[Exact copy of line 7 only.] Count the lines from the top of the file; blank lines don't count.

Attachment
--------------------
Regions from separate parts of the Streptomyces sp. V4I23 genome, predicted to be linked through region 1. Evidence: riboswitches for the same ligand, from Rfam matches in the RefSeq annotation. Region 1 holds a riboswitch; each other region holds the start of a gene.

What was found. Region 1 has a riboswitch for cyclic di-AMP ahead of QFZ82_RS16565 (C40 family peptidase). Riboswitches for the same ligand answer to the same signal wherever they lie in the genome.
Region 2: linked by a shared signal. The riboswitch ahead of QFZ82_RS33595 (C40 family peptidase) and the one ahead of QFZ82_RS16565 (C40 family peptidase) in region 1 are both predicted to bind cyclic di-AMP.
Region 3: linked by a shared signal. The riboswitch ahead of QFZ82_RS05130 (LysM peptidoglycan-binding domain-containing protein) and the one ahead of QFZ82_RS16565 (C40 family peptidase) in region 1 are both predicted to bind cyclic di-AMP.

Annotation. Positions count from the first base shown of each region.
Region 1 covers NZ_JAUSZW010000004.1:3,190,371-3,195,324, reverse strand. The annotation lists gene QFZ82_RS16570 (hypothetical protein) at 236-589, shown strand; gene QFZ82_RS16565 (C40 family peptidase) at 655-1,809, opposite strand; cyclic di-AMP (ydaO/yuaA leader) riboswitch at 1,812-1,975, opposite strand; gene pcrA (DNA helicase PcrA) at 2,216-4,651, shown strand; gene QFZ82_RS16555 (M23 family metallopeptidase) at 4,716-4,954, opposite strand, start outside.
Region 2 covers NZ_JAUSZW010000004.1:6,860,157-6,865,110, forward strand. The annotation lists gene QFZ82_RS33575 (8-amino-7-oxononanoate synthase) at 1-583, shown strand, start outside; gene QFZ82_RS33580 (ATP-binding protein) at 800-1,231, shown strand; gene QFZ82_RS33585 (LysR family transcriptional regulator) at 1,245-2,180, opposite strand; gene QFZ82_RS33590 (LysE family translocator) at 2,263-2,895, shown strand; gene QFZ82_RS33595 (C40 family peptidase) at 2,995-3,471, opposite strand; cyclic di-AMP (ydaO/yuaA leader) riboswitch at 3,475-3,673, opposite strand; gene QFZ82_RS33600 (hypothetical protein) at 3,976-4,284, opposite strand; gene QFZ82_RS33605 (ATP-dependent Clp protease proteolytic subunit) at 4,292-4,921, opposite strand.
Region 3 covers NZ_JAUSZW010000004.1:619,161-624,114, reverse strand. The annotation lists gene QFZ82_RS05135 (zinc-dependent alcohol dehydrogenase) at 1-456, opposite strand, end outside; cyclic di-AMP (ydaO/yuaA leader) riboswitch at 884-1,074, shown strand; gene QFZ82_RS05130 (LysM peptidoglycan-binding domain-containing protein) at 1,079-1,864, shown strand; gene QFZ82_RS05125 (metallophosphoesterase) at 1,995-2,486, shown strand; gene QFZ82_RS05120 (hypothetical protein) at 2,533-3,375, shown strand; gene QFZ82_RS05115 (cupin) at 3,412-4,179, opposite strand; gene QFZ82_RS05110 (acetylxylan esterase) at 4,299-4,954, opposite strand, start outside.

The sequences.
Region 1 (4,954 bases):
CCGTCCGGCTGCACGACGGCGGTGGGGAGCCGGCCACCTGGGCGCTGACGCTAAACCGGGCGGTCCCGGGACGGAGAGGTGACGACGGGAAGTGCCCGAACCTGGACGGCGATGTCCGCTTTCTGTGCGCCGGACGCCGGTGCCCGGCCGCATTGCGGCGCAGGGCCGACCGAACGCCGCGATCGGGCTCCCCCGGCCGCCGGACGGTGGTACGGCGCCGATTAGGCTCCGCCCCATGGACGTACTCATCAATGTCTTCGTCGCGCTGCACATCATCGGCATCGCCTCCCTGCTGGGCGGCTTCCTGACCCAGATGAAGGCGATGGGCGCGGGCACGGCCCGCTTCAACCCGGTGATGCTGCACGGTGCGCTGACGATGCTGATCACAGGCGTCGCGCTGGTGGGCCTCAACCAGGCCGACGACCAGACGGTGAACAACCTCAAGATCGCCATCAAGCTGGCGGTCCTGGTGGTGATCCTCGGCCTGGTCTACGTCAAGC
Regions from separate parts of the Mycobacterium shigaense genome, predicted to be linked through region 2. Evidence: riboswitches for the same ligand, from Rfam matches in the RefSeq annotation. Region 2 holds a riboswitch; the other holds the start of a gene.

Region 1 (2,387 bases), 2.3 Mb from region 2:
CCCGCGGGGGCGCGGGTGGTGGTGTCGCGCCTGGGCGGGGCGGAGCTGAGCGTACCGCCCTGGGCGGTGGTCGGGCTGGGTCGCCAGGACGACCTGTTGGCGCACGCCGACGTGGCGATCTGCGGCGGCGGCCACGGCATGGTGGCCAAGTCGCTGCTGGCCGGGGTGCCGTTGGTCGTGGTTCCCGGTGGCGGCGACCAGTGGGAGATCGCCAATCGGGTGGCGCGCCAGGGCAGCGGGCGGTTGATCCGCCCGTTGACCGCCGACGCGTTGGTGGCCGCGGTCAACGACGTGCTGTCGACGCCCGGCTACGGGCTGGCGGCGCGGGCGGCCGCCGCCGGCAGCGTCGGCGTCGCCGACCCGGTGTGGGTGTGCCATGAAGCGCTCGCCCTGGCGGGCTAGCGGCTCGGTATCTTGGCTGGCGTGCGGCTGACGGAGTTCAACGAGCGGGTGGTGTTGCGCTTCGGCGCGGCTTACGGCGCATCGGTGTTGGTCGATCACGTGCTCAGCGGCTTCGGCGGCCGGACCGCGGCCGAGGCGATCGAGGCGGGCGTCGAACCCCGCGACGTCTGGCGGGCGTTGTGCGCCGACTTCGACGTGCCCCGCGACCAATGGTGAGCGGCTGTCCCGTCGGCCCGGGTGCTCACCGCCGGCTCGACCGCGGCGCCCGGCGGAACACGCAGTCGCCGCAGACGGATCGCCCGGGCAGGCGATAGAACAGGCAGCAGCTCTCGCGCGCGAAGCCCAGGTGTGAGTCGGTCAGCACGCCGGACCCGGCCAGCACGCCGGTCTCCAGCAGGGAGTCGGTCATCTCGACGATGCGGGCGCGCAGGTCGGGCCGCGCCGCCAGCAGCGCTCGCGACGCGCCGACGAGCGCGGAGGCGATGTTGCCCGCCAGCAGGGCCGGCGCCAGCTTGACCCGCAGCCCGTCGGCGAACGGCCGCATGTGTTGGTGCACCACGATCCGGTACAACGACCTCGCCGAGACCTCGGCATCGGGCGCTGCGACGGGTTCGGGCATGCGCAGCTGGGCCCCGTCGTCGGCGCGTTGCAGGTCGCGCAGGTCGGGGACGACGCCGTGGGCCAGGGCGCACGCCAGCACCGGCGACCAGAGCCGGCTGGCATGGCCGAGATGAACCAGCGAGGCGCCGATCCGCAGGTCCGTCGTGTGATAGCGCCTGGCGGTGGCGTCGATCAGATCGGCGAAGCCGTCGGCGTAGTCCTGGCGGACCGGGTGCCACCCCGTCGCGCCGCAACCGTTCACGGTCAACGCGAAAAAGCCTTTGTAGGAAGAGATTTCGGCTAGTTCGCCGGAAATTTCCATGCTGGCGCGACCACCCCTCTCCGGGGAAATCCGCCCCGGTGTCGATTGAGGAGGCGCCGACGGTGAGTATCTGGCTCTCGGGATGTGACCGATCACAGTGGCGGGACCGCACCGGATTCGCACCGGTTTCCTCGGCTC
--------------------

Region 2 covers NZ_JAUSZW010000004.1:6,860,157-6,865,110, forward strand. The annotation lists gene QFZ82_RS33575 (8-amino-7-oxononanoate synthase) at 1-583, shown strand, start outside; gene QFZ82_RS33580 (ATP-binding protein) at 800-1,231, shown strand; gene QFZ82_RS33585 (LysR family transcriptional regulator) at 1,245-2,180, opposite strand; gene QFZ82_RS33590 (LysE family translocator) at 2,263-2,895, shown strand; gene QFZ82_RS33595 (C40 family peptidase) at 2,995-3,471, opposite strand; cyclic di-AMP (ydaO/yuaA leader) riboswitch at 3,475-3,673, opposite strand; gene QFZ82_RS33600 (hypothetical protein) at 3,976-4,284, opposite strand; gene QFZ82_RS33605 (ATP-dependent Clp protease proteolytic subunit) at 4,292-4,921, opposite strand.